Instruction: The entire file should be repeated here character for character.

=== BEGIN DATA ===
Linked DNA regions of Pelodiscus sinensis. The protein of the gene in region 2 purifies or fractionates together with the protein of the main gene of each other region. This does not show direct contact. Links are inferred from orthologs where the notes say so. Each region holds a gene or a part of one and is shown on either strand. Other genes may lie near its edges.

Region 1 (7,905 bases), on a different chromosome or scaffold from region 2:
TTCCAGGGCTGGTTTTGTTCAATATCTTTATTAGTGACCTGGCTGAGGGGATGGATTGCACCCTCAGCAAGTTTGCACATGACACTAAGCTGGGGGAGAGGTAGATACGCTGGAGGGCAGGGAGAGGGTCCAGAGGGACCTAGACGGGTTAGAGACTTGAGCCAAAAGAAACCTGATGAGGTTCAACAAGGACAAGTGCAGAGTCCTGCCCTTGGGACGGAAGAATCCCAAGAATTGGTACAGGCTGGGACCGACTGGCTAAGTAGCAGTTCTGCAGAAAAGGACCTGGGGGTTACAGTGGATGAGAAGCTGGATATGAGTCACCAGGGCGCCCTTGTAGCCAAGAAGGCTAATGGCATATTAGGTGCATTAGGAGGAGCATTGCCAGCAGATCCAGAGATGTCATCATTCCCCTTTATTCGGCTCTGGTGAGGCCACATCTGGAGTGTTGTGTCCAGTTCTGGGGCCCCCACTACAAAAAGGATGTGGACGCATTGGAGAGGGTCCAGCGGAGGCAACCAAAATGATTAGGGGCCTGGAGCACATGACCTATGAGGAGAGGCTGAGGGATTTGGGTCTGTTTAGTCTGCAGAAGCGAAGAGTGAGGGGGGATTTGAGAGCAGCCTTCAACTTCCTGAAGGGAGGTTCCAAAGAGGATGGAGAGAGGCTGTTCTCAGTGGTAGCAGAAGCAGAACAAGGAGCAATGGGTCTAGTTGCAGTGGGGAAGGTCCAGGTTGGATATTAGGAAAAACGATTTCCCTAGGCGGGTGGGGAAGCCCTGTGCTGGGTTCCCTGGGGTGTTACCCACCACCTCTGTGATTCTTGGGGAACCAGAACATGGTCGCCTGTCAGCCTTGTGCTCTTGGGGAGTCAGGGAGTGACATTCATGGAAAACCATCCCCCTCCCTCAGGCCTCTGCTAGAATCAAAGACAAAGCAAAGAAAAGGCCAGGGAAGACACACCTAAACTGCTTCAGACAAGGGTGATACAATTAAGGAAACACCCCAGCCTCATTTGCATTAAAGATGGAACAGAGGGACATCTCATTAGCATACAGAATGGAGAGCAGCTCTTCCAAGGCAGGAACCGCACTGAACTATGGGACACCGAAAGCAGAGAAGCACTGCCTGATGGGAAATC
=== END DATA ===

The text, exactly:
Linked DNA regions of Pelodiscus sinensis. The protein of the gene in region 2 purifies or fractionates together with the protein of the main gene of each other region. This does not show direct contact. Links are inferred from orthologs where the notes say so. Each region holds a gene or a part of one and is shown on either strand. Other genes may lie near its edges.

Region 1 (7,905 bases), on a different chromosome or scaffold from region 2:
TTCCAGGGCTGGTTTTGTTCAATATCTTTATTAGTGACCTGGCTGAGGGGATGGATTGCACCCTCAGCAAGTTTGCACATGACACTAAGCTGGGGGAGAGGTAGATACGCTGGAGGGCAGGGAGAGGGTCCAGAGGGACCTAGACGGGTTAGAGACTTGAGCCAAAAGAAACCTGATGAGGTTCAACAAGGACAAGTGCAGAGTCCTGCCCTTGGGACGGAAGAATCCCAAGAATTGGTACAGGCTGGGACCGACTGGCTAAGTAGCAGTTCTGCAGAAAAGGACCTGGGGGTTACAGTGGATGAGAAGCTGGATATGAGTCACCAGGGCGCCCTTGTAGCCAAGAAGGCTAATGGCATATTAGGTGCATTAGGAGGAGCATTGCCAGCAGATCCAGAGATGTCATCATTCCCCTTTATTCGGCTCTGGTGAGGCCACATCTGGAGTGTTGTGTCCAGTTCTGGGGCCCCCACTACAAAAAGGATGTGGACGCATTGGAGAGGGTCCAGCGGAGGCAACCAAAATGATTAGGGGCCTGGAGCACATGACCTATGAGGAGAGGCTGAGGGATTTGGGTCTGTTTAGTCTGCAGAAGCGAAGAGTGAGGGGGGATTTGAGAGCAGCCTTCAACTTCCTGAAGGGAGGTTCCAAAGAGGATGGAGAGAGGCTGTTCTCAGTGGTAGCAGAAGCAGAACAAGGAGCAATGGGTCTAGTTGCAGTGGGGAAGGTCCAGGTTGGATATTAGGAAAAACGATTTCCCTAGGCGGGTGGGGAAGCCCTGTGCTGGGTTCCCTGGGGTGTTACCCACCACCTCTGTGATTCTTGGGGAACCAGAACATGGTCGCCTGTCAGCCTTGTGCTCTTGGGGAGTCAGGGAGTGACATTCATGGAAAACCATCCCCCTCCCTCAGGCCTCTGCTAGAATCAAAGACAAAGCAAAGAAAAGGCCAGGGAAGACACACCTAAACTGCTTCAGACAAGGGTGATACAATTAAGGAAACACCCCAGCCTCATTTGCATTAAAGATGGAACAGAGGGACATCTCATTAGCATACAGAATGGAGAGCAGCTCTTCCAAGGCAGGAACCGCACTGAACTATGGGACACCGAAAGCAGAGAAGCACTGCCTGATGGGAAATC